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03 Nov 2017
Our judging panel has reached its verdict. Did our experts agree with the public?
London Business School (LBS) was abuzz with new ideas and inspiration at the second Real Innovation Awards (RIA) ceremony on 2 November. Finalists and winners flew in from around the world including Copenhagen, India, Japan, the US and Johannesburg to be at the event, where they shared stories with fellow innovators and celebrated what real innovation looks like. This year’s winners were announced as follows:
The Harnessing the Winds of Change Award – for those who spot what's round the corner just soon enough to take advantage of it – Fever-Tree. Fever-Tree’s founders saw that those customers who were buying premium gins would love a premium mixer to go with it and set out to create a high-end tonic.
The Alexander Fleming Serendipity Award – for a company that has capitalised on an accidental discovery – Jeffry Weers, Respira Therapeutics. Weers experimented for 20 years to develop the technology used in the TOBI Podhaler, inspired by the way the balls used in baseball practice can be thrown at a curve.
The George Bernard Shaw Unreasonable Person Award – for an individual who has shown enormous tenacity and stubbornness in pursuing an idea against the odds – joint winners Martha Silcott from FabLittleBag and euglena Co’s Mitsuru Izumo. Silcott was determined to get her new idea for women wanting to dispose of used tampons neatly into production, despite most (male) investors turning pale at the thought – while Izumo developed the technology to grow the nutrient-rich microalgae euglena despite being told it was an impossible, ridiculous idea.
The Best Beats First Award – for an organisation that moved fast to dominate an emerging market category – Vivino. The innovative app has become the largest online wine marketplace in a crowded competitive landscape.
The Masters of Reinvention Award – for the company that most successfully reinvented itself in the face of disruption to its business model – Ørsted (formerly DONG Energy). Ørsted has transformed itself from a traditional fossil-fuels energy provider to a forward-thinking renewables company that has left oil and gas behind.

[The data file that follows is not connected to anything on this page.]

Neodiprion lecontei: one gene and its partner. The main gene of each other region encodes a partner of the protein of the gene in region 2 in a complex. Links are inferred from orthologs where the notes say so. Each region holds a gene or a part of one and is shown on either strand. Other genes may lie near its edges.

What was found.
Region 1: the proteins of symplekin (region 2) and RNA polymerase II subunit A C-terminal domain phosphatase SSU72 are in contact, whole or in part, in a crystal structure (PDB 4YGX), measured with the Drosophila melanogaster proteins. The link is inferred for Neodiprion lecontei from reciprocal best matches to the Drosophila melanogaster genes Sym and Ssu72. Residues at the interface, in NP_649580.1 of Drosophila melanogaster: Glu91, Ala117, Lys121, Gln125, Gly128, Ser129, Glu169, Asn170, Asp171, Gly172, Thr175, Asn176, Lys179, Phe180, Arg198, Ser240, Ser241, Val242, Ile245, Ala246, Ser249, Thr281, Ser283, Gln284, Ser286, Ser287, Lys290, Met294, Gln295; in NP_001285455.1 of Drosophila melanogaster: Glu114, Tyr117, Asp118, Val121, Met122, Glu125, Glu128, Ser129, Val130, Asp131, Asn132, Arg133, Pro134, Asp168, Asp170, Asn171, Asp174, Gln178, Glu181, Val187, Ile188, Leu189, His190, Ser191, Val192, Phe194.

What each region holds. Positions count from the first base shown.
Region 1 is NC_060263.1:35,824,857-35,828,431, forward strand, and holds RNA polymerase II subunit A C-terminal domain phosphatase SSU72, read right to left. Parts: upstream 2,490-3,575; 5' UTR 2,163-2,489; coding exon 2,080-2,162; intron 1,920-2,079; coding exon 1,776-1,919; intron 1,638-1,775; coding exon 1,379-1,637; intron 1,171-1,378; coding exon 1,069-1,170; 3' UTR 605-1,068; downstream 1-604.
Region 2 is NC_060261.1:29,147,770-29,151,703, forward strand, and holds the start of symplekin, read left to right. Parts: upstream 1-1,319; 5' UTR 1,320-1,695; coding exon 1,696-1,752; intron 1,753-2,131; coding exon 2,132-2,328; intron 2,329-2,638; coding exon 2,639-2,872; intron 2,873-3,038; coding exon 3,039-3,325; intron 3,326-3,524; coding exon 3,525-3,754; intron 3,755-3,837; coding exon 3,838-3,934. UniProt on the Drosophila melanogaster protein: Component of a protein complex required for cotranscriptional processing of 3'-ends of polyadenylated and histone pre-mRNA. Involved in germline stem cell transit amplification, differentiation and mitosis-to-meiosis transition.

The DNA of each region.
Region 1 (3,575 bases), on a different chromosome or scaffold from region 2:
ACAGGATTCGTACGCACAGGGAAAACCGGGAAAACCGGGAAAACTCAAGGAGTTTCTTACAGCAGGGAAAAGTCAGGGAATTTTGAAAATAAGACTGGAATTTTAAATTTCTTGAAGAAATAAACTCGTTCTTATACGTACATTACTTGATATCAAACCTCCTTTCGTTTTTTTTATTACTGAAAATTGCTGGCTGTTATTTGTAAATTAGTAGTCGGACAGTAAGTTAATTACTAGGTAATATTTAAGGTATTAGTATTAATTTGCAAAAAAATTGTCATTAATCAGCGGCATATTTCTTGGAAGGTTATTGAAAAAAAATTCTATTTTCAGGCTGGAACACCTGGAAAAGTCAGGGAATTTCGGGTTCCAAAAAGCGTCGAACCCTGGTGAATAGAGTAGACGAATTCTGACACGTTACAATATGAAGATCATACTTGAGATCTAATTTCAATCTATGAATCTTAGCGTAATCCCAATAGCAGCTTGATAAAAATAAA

The If At First You Don't Succeed Award – for an individual or organisation who tried something that didn't work out, but provided the stepping-stone for eventual success – Ritesh Agarwal, OYO. Agarwal pivoted his business model from a budget-rooms platform to focus on good-quality rooms and guest experience.
Julian Birkinshaw, Professor of Strategy and Entrepreneurship and Academic Director of the Institute of Innovation and Entrepreneurship (IIE) at LBS, said the MBA students he taught were an invaluable source of inspiration. “Their huge diversity and networks resulted in more than 400 nominations, many of them uncovering extraordinary, hitherto untold examples of innovations and innovators. Their stories captured the challenge, the drama and the triumph of real innovation.”
Professor Birkinshaw stressed that real innovation is about much more than a visionary leader or a cool new product – factors that are far too ordered and simplistic. “Real innovation is haphazard and serendipitous and it requires a willingness to fail,” he said. “It needs stubborn, even slightly unreasonable, people who are prepared to challenge the existing order. And it needs good timing – some great ideas come along before the market is ready for them, while others arrive too late.”
Twenty-seven businesses were shortlisted for the awards. An expert judging panel selected the winners of the Judges’ Choice while an online public vote for the People’s Choice ran in parallel throughout September.
Vimi Grewal-Carr, Vice Chairman at Deloitte and one of the judges, hailed the awards as a celebration of the diverse skills, hard work and sheer persistence needed to make innovation a success. “Innovation is not something that just happens,” she said. “It comes from the freedom to experiment – and fail – coupled with real determination and commitment.”
Her fellow judge Charlie Dawson, Partner at The Foundation, said: "I have loved judging the Real Innovation Awards. They are wildly eclectic and each of the shortlisted entries has a story that deserves to be heard – not just to reward the intrepid souls who have taken on the world and made it better but also to inspire all of us out there who might want to do the same and who can be put off by assuming the process is a mixture of genius, perfect timing and millions of pounds. Bloodymindedness, a sense of purpose, making your own incredible luck often through equally incredible persistence… all themes that come through and that make it sound like innovation is a very do-able activity if you really mean it."
The awards were launched in 2016 by the Institute of Innovation and Entrepreneurship in partnership with Management Today.